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Newisys Being Acquired?

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By eachus
July 16, 2003

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Newisys, the star-studded Texas server start-up that bet the farm on AMD's new Opteron chip, reportedly canned 20%-25% of its people the other day in preparation for being acquired.

[Related Story - ZDNet]

Not to be a Pollyanna, but there is another side to this story. If you look at the Newisys corporate model it should be transitioning from a company concentrating on hardware development, to much more sales, support, and software. If the layoffs are related to that square pegs and round holes issue the size of the layoff says more about the current job market for hardware engineers than the financial health of the company.

Similarly, assuming that all the major hardware designs have been finished for now, there should be no surprise that Newisys is in the red. There will be a need for ongoing software and firmware work, but the point at which the company transitions from a development company to a profit making company will depend on two things. The size of the market for its inventory of IP (Newisys hardware designs and support software) and its actual cash burn rate. The company can't do anything really to control the first, the limit is AMD Opteron production. But they can control costs.

If Newisys has 2, 4, and multiple interconnect board designs completed, when will they need to do new versions? Right now it looks like when PCI Express and DDR2 support are added to the 90 nm Opterons. PCI Express is a chipset issue, which from Newisys's viewpoint will require a new version of the AMD 8111, or a PCI Express version of the AMD 8131. DDR2 will of course require new Opterons. While I think it is likely that the San Diego will support DDR2, I can't imagine a rush on AMD's part to add DDR2 support to Athens. (PC3200 ECC? Sure, but that won't require Newisys hardware changes.)

So I see the Newisys situation right now as the need to keep a few good board designers around to deal with potential problems, and let the rest go, or move them into customer support roles.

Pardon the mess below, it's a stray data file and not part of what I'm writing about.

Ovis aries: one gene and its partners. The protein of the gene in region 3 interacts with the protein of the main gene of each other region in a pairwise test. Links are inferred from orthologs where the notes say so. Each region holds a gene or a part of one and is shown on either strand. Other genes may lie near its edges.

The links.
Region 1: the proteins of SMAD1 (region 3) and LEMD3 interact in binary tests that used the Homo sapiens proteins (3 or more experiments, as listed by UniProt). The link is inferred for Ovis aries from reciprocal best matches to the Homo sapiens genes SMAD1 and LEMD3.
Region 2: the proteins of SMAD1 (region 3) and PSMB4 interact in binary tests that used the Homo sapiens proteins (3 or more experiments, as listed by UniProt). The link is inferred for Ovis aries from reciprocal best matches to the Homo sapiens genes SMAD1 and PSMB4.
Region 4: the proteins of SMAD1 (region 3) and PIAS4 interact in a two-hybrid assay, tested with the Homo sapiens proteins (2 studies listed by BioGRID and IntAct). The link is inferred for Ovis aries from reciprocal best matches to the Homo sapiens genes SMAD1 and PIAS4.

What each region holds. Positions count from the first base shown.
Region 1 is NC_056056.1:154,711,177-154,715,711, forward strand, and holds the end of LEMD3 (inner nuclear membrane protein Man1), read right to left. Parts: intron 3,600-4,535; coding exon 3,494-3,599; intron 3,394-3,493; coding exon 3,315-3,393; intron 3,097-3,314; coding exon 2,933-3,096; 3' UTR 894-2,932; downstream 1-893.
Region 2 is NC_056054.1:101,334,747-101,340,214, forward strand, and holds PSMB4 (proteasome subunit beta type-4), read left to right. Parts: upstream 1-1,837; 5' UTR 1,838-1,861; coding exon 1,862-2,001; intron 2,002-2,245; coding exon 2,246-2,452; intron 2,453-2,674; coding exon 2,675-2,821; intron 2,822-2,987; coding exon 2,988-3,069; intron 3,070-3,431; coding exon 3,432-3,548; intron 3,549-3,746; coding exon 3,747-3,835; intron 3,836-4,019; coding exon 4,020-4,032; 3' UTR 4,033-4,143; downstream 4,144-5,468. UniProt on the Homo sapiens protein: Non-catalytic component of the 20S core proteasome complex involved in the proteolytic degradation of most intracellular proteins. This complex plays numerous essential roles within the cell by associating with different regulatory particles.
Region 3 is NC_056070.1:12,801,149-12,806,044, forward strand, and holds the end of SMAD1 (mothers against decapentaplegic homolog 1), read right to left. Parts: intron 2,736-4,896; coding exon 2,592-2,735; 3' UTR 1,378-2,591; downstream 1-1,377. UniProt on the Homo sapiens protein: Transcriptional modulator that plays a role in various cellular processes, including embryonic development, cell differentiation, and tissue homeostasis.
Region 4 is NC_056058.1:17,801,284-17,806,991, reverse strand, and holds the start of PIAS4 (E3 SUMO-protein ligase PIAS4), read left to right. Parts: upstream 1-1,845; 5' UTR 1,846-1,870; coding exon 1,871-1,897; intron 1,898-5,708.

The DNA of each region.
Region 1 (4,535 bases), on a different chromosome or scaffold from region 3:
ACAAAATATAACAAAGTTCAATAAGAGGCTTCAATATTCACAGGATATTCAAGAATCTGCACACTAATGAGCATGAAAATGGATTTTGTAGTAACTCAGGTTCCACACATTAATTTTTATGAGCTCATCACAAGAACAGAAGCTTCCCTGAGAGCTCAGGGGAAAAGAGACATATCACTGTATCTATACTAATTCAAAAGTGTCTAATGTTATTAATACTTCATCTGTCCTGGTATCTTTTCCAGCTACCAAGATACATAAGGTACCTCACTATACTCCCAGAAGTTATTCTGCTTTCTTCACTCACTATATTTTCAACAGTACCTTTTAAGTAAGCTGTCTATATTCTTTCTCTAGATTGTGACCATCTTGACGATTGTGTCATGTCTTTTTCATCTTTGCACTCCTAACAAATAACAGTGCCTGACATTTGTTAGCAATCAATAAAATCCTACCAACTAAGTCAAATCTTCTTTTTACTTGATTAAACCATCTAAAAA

It probably didn't help that the Newisys box is, well, over-engineered.

This one comment throws the remainder of the article completely into disrepute. What makes a board or system design "over-engineered"? The Amiga 1000 was a perfect example. It was much better than it really needed to be for its intended market. I remember after reading the power supply specs deciding that a UPS or surge protector would be superfluous. One day I was working in my study and saw a really nasty squall line approaching. I decided to stop what I was doing and check for open windows. I closed the file I was working on, and was waiting for it to write to disk, when WHAM, I saw a "bolt from the blue" hit the pole transformer about 100 feet from my window.

Needless to say, the power went out, and I was certain that in spite of the over-engineered quality of the Amiga 1000 that I was going to be replacing hardware when the power came back on. As it happened one battery-powered electronic clock was fried and a couple of other minor electronic items. As for the Amiga? Not only was it undamaged, but the file write completed successfully. I didn't even lose the I/O serial chip that was socketed because it was subject to power surges through the modem. That is over engineered. Based on previous experience with momentary power outages, the Amiga 1000 had about a 1/2 second power loss ride-through. And as you can tell from this story, the EMP protection of the case was probably better than MIL-SPEC.

So let's look at the Newisys intended market? Is such performance a potential selling feature? You bet. Especially in the 24/7 server market, the difference between four nines and five nines is a major selling feature. Does all this (over-) engineering mean that the system is too expensive? Hell no! We are probably talking around $100 in cost per motherboard. (Cost, not selling price.) And this is in a system where the customer will be paying between $1000 and $10,000 per board for the CPUs. The big cost difference is the service processor, and in the intended market, that "additional" cost will pay for itself between the time you open the crate and have the system on-line.

There may be other markets where Newisys will be unable to recoup the marginal cost of their engineering work. But that is irrelevant. The announcements we see from time to time of new Opteron systems, like the recent pair of educational systems with a total of 260 Opterons indicate that Newisys' intended market is alive and well. That is the market that Newisys engineered for, and seems to have done a wonderful job.

Will nVidia nForce3 based boards dominate the workstation market? Probably. But what has that got to do with Newisys? Newisys is aiming at dominating the market for high-end Opteron servers. I think they will do/have done that.

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